Ultimately, though, it's important to recognize that these things generally pass in short order, often within a few weeks, with pain and soreness often continuing to gradually subside over time. We often find that some of the anxiety and fear that can arise from simply not knowing what to expect, what is typical after these types of surgery, leads people to be apprehensive to move and use the new joint. We routinely encounter people expressing concern about nighttime aching, the knee feeling especially stiff after sitting or standing still for an extended period, the skin around the front of the knee remaining numb or "feeling fuzzy" compared to the other side, and more. These are fairly typical things to expect after surgery, and fortunately, at least for a couple of these, there are things you can do in those first few months to try to mitigate those issues and have a more comfortable experience.
Rehab after your joint replacement – Far from "one size fits all"
We've highlighted some of the common symptoms that people often experience immediately after having a joint replacement. Another unfortunate misconception we often find is that people's expectation of surgery is along these lines – I had arthritic change of my knee/hip joint that became painful, it was removed and replaced, and I should be fine. So why do I hurt?
It's important to realize that there is more to a knee or hip joint than just the bones. You have a combination of ligaments, muscles and tendons, connective tissues, and more, as well as the complex nerve tissues that supply these tissues. In what can only be effectively described as an acute trauma, these other tissues may become sensitive as well. Further, the combination of swelling and tissue sensitivity may lead you to being less apt to stretch and move the joint. Commonly, people already face some limitations for mobility going into surgery; layer in the associated effects from surgery, and it's reasonable to expect that the knee joint simply may not move well after surgery. More importantly, this is not something that appears to fully resolve of its own accord, and it requires direct attention in your rehab. The same can be said for strength. Pain is usually the biggest reason people pursue a joint replacement, and if pain prevents you from being active, it only makes sense that strength may become impaired going into surgery. If you weren't able to go up or down the stairs with your affected leg before surgery, we don't routinely see people jump right up after surgery and spontaneously regain this ability. Structured strength training is warranted to make sure that you can get back to doing all of the basic facets of life – getting in and out of the car, getting up and down stairs, getting off a chair, etc. – and getting back to doing the things you enjoy.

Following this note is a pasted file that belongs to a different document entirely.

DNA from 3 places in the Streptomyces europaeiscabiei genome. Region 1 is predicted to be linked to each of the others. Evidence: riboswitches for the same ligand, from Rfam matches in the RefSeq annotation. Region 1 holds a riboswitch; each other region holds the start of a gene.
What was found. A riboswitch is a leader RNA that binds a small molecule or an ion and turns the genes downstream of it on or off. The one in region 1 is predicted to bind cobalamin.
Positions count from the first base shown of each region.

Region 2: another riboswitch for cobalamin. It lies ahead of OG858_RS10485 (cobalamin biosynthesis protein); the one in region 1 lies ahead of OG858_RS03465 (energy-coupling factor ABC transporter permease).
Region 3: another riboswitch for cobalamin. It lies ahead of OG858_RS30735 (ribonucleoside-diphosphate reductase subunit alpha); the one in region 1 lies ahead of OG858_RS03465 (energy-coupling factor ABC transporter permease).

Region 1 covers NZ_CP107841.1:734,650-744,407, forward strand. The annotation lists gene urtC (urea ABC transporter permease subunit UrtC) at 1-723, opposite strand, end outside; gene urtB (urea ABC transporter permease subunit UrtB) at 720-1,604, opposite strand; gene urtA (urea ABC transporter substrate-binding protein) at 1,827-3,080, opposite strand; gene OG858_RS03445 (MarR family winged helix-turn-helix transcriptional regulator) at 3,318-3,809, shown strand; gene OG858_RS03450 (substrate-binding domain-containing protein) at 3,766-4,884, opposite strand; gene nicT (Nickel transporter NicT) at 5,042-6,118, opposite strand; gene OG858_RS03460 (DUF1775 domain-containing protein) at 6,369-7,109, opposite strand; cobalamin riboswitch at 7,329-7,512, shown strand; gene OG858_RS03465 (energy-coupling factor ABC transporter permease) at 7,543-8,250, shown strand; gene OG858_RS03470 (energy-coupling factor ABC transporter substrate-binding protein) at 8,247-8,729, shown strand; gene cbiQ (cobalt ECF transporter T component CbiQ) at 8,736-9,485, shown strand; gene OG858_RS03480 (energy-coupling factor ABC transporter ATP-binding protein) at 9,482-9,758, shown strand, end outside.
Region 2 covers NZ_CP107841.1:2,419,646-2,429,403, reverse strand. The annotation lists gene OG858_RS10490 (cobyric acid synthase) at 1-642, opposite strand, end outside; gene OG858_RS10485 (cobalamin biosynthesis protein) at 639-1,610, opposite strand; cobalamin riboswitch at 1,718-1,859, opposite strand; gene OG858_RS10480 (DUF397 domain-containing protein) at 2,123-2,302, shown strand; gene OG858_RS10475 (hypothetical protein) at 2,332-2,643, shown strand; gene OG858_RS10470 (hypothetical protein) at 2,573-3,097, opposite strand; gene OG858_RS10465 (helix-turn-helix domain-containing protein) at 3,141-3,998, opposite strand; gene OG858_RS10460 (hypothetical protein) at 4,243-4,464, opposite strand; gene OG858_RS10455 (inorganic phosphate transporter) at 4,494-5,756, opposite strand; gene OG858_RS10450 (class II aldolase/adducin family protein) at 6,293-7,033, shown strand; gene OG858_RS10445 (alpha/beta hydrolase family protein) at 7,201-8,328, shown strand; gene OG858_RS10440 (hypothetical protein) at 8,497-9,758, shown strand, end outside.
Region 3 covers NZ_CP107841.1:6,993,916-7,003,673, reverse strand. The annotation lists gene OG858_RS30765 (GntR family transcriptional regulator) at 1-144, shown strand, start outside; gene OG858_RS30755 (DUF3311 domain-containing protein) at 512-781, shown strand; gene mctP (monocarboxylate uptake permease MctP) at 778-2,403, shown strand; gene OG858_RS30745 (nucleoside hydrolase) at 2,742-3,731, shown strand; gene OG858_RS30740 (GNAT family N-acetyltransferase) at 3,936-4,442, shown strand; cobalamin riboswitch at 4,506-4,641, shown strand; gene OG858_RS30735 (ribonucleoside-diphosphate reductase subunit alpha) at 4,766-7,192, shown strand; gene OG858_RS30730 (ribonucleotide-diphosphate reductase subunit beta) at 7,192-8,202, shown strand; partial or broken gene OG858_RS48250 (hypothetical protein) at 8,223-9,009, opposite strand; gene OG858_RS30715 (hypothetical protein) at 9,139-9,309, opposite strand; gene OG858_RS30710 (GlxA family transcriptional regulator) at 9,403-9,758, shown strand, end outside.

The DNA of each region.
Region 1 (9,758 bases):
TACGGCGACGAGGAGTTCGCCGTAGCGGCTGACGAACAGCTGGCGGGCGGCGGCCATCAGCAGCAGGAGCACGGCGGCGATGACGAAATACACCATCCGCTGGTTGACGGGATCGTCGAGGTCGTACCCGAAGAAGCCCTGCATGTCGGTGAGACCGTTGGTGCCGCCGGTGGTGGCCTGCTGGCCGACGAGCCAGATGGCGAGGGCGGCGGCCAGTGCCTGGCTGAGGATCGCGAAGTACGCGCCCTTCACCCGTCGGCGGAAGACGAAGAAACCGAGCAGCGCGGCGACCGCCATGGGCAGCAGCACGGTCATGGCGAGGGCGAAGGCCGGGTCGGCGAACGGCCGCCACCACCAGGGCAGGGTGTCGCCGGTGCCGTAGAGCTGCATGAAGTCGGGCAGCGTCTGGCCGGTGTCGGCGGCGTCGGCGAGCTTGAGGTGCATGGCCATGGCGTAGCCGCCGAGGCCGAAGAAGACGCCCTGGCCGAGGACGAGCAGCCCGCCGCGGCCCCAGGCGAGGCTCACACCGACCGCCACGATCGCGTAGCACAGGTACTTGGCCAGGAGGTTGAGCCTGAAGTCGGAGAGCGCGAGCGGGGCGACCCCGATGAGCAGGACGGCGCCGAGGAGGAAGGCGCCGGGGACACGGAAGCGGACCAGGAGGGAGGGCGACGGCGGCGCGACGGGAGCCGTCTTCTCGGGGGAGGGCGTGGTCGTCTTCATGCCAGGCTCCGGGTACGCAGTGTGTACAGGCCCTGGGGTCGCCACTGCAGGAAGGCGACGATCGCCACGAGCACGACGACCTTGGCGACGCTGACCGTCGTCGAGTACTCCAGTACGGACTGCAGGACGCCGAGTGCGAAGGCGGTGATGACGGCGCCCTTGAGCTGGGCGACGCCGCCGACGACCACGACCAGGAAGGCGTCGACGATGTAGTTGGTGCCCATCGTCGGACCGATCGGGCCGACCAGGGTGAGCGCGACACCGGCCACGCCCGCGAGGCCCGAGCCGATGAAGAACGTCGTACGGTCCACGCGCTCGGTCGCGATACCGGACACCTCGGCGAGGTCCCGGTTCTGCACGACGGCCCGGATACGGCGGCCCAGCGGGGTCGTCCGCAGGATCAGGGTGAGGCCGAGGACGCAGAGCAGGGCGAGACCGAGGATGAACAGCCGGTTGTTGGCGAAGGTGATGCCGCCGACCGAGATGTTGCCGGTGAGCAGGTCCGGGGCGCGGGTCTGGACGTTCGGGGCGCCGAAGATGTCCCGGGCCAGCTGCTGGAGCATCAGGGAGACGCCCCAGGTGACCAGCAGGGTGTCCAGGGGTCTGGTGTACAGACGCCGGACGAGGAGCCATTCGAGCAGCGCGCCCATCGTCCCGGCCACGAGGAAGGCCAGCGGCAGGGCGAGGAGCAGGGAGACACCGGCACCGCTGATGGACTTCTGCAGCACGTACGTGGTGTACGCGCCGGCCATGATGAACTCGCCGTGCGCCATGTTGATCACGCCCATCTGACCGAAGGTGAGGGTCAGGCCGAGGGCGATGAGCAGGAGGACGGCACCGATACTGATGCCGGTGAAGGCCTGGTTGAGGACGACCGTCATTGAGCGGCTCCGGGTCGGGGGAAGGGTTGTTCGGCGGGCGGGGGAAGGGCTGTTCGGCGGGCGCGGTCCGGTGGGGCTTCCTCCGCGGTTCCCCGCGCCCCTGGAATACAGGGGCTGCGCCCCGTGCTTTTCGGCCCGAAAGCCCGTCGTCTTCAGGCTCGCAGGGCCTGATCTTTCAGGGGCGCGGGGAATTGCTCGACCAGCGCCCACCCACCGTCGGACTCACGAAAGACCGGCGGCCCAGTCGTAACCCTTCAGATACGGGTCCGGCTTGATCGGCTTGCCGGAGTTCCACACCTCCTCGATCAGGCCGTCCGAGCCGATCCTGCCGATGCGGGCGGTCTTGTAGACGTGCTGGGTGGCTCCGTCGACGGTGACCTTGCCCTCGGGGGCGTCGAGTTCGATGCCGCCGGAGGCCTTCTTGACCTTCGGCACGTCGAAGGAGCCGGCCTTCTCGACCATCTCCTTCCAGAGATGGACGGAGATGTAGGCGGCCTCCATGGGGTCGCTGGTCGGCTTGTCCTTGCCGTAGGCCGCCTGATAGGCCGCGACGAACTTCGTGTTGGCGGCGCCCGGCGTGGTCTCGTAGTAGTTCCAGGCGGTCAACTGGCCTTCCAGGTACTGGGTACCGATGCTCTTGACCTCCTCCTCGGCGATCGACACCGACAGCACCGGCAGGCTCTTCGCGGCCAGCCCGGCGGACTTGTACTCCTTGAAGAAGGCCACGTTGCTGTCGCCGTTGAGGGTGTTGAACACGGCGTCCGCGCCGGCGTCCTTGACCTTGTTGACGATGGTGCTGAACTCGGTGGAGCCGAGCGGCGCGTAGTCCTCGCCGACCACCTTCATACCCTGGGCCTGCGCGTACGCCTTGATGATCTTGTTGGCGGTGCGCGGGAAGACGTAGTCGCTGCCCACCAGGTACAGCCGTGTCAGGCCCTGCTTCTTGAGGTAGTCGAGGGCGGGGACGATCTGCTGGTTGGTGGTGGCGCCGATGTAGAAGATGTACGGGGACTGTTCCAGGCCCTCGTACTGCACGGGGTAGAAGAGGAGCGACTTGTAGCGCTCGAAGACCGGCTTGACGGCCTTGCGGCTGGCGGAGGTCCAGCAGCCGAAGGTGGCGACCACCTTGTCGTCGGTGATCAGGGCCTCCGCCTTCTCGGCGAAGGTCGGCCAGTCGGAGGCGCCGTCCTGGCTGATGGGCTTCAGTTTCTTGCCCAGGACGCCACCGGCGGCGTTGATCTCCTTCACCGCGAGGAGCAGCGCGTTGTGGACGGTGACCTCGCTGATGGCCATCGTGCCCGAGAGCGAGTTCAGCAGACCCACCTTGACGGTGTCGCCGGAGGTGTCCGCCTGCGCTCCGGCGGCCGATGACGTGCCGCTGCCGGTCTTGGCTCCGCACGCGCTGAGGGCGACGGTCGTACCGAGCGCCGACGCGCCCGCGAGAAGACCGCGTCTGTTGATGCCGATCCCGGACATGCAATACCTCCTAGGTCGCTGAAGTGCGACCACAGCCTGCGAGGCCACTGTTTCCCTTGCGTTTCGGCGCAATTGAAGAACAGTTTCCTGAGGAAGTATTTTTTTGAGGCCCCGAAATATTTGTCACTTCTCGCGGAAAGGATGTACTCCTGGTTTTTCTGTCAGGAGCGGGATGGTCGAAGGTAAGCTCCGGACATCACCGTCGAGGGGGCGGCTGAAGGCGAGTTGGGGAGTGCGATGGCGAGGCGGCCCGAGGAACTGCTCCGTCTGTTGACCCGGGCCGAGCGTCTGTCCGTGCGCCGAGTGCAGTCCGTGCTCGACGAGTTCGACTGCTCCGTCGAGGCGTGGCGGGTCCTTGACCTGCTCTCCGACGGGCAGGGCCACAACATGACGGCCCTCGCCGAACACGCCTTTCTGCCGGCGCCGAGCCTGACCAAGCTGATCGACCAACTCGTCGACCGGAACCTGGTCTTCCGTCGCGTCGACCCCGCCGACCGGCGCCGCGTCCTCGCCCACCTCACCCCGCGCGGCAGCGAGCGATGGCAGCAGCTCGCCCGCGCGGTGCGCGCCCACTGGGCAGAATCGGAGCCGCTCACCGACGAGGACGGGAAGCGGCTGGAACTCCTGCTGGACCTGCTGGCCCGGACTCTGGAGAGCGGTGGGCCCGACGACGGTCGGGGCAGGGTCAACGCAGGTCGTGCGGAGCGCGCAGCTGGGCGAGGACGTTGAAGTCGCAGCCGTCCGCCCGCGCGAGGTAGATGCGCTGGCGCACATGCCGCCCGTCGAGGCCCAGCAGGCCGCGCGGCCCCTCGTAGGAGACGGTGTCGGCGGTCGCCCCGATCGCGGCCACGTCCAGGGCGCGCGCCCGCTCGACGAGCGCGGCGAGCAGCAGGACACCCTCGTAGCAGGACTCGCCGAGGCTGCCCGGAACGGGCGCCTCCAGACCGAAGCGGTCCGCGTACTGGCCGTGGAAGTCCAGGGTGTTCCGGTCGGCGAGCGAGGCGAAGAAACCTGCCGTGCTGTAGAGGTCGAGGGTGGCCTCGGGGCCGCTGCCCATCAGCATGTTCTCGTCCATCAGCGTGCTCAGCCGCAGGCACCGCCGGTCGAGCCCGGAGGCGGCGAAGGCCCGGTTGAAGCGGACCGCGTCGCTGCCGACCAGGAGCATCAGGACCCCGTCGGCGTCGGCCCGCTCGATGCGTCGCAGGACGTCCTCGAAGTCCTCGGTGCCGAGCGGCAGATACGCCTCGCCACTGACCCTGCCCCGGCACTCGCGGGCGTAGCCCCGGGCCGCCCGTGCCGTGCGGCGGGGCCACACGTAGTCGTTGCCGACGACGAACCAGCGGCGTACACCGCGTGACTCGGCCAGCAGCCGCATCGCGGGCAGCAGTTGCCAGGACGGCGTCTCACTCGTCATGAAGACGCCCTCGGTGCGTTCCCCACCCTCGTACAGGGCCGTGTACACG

Considering all of this, it's important to recognize that everyone is different – different pre-surgical mobility and function, different goals after surgery, different demands and needs. Rehab for a 58-year-old trying to get back to doing HVAC work likely will be dramatically different than rehab for an 80-year-old who simply wants to get back to walking the neighborhood and keeping up with their great-grandchild. Too often it seems that the general perception is that the surgery is routine and that the rehab is as well. In order to maximize your individual outcome and to get back to the specific things you want to do, the combination of manual mobilization of the knee with the exercise prescription to address mobility limitations and strength and function-specific training needs to be unique to you.
If you're planning on having a hip or knee replacement in the near future, we're here for you! Whether it's a simple question or two, looking to see a provider for a couple of visits before surgery to maximize your function and mobility, and/or looking to find a provider that can deliver one-on-one, high-quality care after you've had your joint replacement.